• Most employees are entitled to keep their jobs even if the business changes hands

 

image of stressed female worker

How does employment law affect discrimination?

It is unlawful to discriminate against an employee on the basis of the following:

  • Race, colour, nationality or ethnic origin
  • Sex
  • Sexual orientation
  • Gender reassignment
  • Age
  • Disability
  • Religion or philosophical belief
  • Marital or civil partnership status
  • Pregnancy, maternity/paternity or parental responsibility

However, you must also avoid indirect discrimination. This occurs if you impose any sort of provision or practice that places people belonging to certain groups at a disadvantage and which cannot be objectively justified. An example of this would be introducing irregular shift patterns that might make it difficult for employees who are carers or have parental responsibilities to tend to.


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Additionally, be prepared to investigate discrimination between your employees in a thorough and impartial manner, too. If the complaint is justified, you may need to update your policies as a result.

How does employment law affect sickness?

You must pay statutory sick pay (SSP) to all employees, including full-time, part-time, agency and casual workers and the length of service is irrelevant. Workers qualify from the fourth day of sickness onwards, for up to 28 weeks, though you can withhold SSP under certain circumstances.

 

stressed man

 

Additionally, the fit note has now replaced the sick note; this shows whether an individual is not fit for any work or may be fit for certain types of work.

What kind of disciplinary and grievance procedures do I need?

Your procedures should include who to contact should an employee have a grievance, how to go about contacting them, and what further steps will follow as part of the process - this should be included in the terms and conditions mentioned above.

Make sure employees are aware of which offences merit disciplinary action and apply the rules consistently, and make sure the disciplinary procedure clearly states the grounds for dismissal, good causes for which include:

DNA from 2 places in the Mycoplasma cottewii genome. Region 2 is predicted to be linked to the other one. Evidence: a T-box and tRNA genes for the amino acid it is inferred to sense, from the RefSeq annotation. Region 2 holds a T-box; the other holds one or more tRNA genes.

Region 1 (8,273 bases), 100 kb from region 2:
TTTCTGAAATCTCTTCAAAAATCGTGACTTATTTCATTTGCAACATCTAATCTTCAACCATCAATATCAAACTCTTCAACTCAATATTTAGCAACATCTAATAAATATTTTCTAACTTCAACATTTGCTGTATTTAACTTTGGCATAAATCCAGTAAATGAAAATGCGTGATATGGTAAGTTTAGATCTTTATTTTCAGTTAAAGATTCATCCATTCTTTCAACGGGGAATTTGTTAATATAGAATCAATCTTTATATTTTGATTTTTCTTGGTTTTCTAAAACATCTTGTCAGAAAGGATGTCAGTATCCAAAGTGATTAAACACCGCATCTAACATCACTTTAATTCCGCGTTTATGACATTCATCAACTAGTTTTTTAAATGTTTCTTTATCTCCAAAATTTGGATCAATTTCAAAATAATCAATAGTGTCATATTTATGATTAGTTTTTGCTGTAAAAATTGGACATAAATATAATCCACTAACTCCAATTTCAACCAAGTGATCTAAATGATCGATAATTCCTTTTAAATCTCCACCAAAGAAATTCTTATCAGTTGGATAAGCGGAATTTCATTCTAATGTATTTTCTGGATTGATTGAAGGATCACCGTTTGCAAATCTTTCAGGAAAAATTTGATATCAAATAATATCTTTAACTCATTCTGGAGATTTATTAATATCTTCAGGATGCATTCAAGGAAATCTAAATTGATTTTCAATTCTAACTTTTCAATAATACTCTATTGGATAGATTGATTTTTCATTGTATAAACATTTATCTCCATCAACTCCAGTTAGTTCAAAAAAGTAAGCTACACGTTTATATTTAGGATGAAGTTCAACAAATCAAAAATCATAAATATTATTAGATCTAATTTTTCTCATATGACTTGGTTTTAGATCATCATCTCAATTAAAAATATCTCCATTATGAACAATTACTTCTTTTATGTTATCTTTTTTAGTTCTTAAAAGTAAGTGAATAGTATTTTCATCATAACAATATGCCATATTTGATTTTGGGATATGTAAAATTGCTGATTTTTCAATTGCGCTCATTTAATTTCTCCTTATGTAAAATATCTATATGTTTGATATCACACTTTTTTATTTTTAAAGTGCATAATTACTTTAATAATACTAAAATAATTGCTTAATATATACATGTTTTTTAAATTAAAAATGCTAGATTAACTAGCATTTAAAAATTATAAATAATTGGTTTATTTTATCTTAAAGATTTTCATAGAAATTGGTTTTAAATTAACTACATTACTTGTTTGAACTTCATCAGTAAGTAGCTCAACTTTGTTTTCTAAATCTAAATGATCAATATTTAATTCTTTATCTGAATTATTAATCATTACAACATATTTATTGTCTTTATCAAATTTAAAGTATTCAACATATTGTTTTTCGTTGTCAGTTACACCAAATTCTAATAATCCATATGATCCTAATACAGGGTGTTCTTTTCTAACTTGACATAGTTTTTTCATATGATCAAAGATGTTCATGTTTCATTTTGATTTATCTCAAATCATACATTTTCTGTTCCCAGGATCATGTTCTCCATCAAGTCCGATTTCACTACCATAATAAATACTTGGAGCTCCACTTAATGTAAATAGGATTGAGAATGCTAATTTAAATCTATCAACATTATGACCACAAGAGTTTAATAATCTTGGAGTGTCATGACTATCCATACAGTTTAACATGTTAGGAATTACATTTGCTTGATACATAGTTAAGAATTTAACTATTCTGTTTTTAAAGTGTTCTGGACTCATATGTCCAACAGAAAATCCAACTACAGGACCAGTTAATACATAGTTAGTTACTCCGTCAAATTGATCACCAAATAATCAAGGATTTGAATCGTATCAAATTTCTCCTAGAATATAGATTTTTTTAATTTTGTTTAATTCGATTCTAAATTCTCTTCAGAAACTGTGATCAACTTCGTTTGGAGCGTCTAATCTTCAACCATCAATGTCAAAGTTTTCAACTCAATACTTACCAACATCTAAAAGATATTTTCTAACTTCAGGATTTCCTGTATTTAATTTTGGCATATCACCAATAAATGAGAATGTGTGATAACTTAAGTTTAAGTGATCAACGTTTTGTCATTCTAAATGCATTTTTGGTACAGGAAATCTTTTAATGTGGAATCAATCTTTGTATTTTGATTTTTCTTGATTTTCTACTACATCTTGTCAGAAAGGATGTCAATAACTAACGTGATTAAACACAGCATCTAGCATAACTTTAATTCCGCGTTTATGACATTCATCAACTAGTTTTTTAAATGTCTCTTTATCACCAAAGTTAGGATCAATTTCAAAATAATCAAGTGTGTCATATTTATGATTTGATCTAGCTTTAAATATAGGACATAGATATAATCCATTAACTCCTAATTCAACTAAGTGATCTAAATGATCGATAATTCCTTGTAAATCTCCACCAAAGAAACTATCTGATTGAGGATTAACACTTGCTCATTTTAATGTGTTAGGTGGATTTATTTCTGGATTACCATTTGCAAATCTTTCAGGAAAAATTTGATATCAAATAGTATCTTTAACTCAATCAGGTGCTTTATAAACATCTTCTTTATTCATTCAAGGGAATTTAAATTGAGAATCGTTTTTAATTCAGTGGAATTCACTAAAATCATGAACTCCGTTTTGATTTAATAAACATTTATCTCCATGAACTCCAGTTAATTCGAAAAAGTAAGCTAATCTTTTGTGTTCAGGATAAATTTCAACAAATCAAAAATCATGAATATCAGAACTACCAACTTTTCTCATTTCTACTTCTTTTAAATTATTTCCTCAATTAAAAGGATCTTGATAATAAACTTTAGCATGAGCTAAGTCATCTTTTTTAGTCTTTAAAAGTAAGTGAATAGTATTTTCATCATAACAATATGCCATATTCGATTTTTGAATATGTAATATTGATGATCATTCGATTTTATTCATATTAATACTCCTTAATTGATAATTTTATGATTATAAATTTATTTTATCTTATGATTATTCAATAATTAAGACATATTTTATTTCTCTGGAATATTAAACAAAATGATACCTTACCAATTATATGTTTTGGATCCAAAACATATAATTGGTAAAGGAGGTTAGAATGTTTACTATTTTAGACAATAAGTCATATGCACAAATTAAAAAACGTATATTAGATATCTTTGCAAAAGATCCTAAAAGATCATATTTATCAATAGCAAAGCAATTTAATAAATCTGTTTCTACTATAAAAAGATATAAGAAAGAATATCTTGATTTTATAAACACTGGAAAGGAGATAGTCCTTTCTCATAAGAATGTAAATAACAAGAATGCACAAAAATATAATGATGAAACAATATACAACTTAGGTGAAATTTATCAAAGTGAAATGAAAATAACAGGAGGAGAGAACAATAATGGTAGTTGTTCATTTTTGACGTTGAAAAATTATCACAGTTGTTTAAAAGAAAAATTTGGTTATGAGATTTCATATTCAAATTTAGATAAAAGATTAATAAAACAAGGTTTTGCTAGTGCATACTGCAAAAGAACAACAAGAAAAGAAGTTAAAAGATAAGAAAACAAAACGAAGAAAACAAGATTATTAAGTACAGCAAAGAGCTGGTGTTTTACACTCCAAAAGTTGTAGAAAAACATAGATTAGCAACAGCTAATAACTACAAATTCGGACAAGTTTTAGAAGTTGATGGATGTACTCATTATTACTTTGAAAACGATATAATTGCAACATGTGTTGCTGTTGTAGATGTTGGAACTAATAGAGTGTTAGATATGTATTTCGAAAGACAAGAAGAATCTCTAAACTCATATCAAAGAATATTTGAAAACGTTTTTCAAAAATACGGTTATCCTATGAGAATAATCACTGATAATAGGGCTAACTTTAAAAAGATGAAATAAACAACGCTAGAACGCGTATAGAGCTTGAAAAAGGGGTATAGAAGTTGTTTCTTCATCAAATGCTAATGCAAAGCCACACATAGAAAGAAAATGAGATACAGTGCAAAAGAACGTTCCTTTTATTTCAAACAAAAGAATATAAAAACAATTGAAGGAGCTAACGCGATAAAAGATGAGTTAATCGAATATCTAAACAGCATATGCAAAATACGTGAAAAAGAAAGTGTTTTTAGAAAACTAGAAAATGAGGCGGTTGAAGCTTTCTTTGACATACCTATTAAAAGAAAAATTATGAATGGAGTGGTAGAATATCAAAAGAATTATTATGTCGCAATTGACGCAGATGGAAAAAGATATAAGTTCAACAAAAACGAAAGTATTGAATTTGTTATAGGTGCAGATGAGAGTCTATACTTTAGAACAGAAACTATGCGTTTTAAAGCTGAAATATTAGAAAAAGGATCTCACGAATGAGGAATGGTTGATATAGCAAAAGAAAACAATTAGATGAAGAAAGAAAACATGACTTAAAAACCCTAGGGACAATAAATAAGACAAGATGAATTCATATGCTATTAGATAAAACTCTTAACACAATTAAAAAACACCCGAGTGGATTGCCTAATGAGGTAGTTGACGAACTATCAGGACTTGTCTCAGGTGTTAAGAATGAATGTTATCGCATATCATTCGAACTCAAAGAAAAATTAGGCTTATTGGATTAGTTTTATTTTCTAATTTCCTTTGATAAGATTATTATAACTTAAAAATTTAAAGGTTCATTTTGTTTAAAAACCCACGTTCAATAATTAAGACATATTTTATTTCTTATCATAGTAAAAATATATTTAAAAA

• Gross misconduct
  • Being convicted of a criminal offence
  • Unauthorised absence
  • Regular or protracted absence for ill health
  • Incompetence

It's also important to stay aware of unlawful and unfair dismissal. If you make it impossible for an employee to do their job, then they can sue for constructive dismissal as mentioned before, though they must raise a grievance first. Dismissing on the basis of discriminatory reasons is unlawful, if you're sued successfully for this, there is no statutory upper limit on the amount of compensation that can be awarded. The basic award for unfair dismissal can be up to £15,750, though a tribunal also has powers to award compensation for financial loss up to a maximum of £86,444.

 

image of smiling man on phone

 

How does employment law affect freelance workers?

For workers who are not classed as employees e.g. freelance and agency workers, the rules and regulations are different. Most workers are still entitled to a number of rights, such as the right to be paid a minimum wage, limits on working time and health and safety regulations.

That said, since freelancers are considered their own boss, they are generally not entitled to the following:

  • A client company’s sick leave, company maternity pays, holiday pay or company pension provisions (some freelancers may be deemed ‘workers’ and so entitled to holiday pay and pension contributions).
  • The legal right to protection under a client company’s internal disciplinary and grievance schemes.
  • The legal right not to be dismissed (It's worth reading the contract of service agreed upon, as this may contain clauses relating to termination of the agreement and time-periods).

It's a good idea to create an employee handbook. Not only is this helpful for new recruits, but it helps to provide a reference point so that disputes and disagreements that occur can be resolved quickly.

For more of the latest news, articles and features from Gazprom Energy, visit our blog and newsfeed. Alternatively, visit the homepage to find out more about our business energy solutions, or call us on 0161 837 3395.

The views, opinions and positions expressed within this article are those of our third-party content providers alone and do not represent those of Gazprom Energy. The accuracy, completeness and validity of any statements made within this article are not guaranteed. Gazprom Energy accepts no liability for any errors, omissions or representations.